Toronto Review: Lena Dunham’s ‘Catherine Called Birdy’

Toronto Review: Lena Dunham’s ‘Catherine Called Birdy’


Lena Dunham directs the Medieval comedic drama Catherine Called Birdy. The film is an adaptation of the book by the same name by Karen Kushman and stars Bella Ramsey, Andrew Scott, Billie Piper.

A Catherine Called Birdy begins toward the end of the 13th-century, and this is where the exposition begins. Catherine (Bella Ramsey) describes her life, her friends, and family. Her father Sir Rollo (Andrew Scott) and mother Lady Aislinn (Billie Piper) of Stonebridge have three children and one the way. Her older brothers followed different paths as Edward (Archie Renaux) is a monk, and Robert (Dean-Charles Chapman) wants to be a knight. Catherine is called “Birdy” because she keeps many birds as pets. Catherine’s relationship with her parents is a strained one. She’s a 14-year-old girl who plays by her own rules, likes to break the law and get dirty.  Her mother wants her to be more ladylike, while her father is counting down the days until he can marry her off to the highest bidder. 

The family is going broke, so Rollo hopes she can find a wealthy suitor soon. Several suitors approach Stonebridge Manor and try to woo the young girl, but she’s not having it. Catherine botches every attempt until she is forced to accept Shaggy Beard, a decrepit old man’s marriage proposal. As her parents count down the days until she must leave the manner with her new husband, Catherine begins to contemplate what it means to be a woman, and why women and young girls are forced to keep up with such toxic and patriarchal traditions.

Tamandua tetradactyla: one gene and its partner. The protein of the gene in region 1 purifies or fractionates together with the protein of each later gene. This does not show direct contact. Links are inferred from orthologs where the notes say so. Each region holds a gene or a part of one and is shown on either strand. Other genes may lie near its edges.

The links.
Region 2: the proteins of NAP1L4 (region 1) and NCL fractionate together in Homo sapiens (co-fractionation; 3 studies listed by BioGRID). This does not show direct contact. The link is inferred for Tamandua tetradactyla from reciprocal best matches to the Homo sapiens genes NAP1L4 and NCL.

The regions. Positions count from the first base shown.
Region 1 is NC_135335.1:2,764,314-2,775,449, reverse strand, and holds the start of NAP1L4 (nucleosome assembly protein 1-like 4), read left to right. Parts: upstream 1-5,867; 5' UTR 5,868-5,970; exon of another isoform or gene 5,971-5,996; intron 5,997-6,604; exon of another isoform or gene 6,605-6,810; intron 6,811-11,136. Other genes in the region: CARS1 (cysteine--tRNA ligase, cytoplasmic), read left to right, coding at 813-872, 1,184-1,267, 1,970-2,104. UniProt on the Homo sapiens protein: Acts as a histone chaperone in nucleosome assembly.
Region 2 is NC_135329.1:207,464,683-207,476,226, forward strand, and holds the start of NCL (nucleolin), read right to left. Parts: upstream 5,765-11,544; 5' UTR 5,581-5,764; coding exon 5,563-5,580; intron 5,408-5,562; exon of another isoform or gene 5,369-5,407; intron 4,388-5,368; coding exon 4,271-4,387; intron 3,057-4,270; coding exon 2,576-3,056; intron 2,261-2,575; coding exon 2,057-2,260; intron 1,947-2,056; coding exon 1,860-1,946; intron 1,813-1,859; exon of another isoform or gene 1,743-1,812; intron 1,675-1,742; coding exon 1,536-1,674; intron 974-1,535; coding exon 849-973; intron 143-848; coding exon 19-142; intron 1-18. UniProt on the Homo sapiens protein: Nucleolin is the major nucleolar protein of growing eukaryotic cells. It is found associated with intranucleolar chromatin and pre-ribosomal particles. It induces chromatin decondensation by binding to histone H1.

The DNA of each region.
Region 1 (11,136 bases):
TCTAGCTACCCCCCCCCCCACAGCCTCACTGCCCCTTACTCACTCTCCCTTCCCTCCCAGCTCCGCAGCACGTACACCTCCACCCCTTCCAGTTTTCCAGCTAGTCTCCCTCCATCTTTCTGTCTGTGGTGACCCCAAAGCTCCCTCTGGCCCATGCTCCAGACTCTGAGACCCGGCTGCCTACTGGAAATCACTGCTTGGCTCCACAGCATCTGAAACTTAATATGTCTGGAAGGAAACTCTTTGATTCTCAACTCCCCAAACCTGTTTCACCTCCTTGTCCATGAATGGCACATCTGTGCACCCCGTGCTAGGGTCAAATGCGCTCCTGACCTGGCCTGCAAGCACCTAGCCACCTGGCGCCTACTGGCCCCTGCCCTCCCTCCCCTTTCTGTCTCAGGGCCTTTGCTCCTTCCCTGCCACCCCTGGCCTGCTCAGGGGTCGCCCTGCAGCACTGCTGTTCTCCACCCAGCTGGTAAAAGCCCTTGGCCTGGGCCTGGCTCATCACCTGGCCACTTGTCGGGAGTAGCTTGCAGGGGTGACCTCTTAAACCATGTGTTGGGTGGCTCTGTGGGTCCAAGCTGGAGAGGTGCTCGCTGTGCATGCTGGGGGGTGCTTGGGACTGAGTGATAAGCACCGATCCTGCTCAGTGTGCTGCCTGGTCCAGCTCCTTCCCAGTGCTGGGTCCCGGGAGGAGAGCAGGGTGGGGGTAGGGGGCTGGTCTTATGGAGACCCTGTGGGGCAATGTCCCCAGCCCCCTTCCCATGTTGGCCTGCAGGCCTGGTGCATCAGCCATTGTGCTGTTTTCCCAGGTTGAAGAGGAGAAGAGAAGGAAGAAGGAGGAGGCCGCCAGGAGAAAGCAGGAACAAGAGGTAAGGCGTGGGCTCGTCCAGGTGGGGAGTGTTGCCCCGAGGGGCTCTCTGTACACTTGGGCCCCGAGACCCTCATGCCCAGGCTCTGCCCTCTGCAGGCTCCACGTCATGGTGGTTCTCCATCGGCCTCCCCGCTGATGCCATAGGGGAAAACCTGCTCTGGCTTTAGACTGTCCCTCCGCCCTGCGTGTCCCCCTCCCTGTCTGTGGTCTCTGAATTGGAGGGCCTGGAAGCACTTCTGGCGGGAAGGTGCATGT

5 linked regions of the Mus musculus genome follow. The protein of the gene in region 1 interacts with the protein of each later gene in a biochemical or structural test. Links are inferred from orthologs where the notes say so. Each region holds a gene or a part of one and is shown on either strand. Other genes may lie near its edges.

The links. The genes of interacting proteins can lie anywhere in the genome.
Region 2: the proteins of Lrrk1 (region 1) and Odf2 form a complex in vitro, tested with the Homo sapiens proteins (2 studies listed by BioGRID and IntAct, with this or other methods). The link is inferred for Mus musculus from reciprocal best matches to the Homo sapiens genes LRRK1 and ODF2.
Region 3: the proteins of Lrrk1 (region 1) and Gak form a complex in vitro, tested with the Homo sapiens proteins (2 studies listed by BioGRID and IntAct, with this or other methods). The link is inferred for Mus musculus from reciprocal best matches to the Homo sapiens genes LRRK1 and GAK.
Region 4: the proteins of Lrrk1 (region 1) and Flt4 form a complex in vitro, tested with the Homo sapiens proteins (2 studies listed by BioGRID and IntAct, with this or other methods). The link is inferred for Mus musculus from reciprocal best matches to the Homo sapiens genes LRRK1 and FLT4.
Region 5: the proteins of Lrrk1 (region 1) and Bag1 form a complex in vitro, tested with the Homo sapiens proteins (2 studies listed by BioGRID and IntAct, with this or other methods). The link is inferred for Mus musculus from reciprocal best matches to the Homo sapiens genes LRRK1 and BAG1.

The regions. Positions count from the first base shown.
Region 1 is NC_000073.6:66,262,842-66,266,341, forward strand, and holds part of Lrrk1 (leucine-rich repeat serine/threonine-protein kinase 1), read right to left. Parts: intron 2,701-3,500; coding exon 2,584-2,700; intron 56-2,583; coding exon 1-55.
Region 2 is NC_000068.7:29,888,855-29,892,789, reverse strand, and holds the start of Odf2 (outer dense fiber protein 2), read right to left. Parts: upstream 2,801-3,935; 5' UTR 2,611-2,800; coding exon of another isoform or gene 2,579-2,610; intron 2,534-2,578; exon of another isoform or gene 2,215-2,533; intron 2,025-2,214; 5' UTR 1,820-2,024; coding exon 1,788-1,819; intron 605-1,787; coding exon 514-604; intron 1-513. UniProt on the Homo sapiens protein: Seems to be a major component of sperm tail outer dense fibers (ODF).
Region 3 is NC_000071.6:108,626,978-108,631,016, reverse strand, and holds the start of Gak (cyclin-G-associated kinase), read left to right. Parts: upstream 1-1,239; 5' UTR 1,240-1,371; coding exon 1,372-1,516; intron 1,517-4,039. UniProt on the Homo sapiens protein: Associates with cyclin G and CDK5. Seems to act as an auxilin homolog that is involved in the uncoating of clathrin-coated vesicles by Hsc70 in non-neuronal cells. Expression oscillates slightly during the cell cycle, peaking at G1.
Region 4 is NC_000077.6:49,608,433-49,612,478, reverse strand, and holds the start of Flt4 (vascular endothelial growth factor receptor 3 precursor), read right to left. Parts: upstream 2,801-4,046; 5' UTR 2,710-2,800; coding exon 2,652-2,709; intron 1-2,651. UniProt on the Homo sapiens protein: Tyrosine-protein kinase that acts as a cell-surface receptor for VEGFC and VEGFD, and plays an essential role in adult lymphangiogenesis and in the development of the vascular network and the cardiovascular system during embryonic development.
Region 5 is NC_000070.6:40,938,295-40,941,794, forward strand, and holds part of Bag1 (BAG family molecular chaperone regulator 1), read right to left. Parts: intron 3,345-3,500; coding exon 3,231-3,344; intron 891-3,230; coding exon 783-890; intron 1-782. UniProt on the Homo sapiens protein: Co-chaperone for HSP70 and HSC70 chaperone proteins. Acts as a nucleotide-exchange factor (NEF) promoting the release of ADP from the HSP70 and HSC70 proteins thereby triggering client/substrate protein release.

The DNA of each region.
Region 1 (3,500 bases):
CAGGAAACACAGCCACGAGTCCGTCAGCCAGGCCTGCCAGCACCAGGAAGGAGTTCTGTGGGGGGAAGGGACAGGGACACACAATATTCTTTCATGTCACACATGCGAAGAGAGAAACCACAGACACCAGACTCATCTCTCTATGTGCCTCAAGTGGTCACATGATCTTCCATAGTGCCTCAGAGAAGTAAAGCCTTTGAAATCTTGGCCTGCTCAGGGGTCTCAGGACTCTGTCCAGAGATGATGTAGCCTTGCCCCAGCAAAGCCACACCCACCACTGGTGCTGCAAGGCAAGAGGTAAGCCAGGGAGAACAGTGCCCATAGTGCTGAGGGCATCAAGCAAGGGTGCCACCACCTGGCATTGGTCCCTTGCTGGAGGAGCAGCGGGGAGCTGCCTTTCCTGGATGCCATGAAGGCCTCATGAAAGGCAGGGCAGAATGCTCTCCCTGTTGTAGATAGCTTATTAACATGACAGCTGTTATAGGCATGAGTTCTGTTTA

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Catherine Called Birdy reminds me of Kelly Fremon Craig’s 2016 film Edge of Seventeen, but set in the middle ages. She’s as stubborn, annoying, and selfish as any teenager would be. However, her rebellious attitude toward marrying a man in his 60’s is justified. Cushman novel is a bit more serious in tone, so Dunham took a huge risk making this film a more comedic venture. Her risk paid off because who could sit through a dark film about child marriage. And no, Dunham isn’t mocking, or making a joke of the topic, but using humor as a coping mechanism for Catherine, and the audience. 

While the middle of the film is the weakest part, Kave Quinn’s production design and costumes by Julian Day are the top quality highlights of the movie. It is such a vast world and could have easily sunk into low-budget territory, but their work elevates the visuals which are aided by Laurie Rose’s cinematography. Medieval landscapes are drab, overcast, and dirty, and the camera work just matches that aesthetic. 

As Catherine moves through the world on her way to womanhood, she learns valuable lessons about selflessness, love, and acceptance. She definitely wants to make everyone else’s lives miserable because the idea of leaving all that you know to be with someone you don’t love is too much to bear, so why not let others feel that pain? The book has a very different ending than the movie, which was a smart move because at least the character gets to keep their autonomy. The book is bleak but Dunham goes with a more hopeful, inspired conclusion, and the young girl learns the biggest lesson of all: just because you’re unhappy, doesn’t mean you can’t be happy for others.

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